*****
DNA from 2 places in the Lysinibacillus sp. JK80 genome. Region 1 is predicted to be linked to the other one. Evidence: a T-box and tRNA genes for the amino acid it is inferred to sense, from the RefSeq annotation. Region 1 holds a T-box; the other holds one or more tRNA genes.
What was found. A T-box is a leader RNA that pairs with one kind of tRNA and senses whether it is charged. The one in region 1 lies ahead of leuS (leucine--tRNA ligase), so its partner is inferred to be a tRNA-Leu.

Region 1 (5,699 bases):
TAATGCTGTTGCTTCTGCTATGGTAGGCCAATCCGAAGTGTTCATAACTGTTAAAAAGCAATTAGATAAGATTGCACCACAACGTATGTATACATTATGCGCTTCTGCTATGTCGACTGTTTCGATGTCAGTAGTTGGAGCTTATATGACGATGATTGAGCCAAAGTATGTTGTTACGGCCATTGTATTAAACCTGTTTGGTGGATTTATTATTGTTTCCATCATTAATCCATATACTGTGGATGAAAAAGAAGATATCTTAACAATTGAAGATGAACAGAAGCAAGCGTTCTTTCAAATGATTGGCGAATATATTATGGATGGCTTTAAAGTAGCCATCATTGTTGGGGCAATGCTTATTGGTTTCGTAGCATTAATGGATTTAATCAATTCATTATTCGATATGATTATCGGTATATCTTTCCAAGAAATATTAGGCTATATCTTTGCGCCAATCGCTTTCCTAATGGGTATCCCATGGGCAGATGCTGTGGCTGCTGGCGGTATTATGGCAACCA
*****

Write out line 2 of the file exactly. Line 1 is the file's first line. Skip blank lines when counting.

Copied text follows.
What was found. A T-box is a leader RNA that pairs with one kind of tRNA and senses whether it is charged. The one in region 1 lies ahead of leuS (leucine--tRNA ligase), so its partner is inferred to be a tRNA-Leu.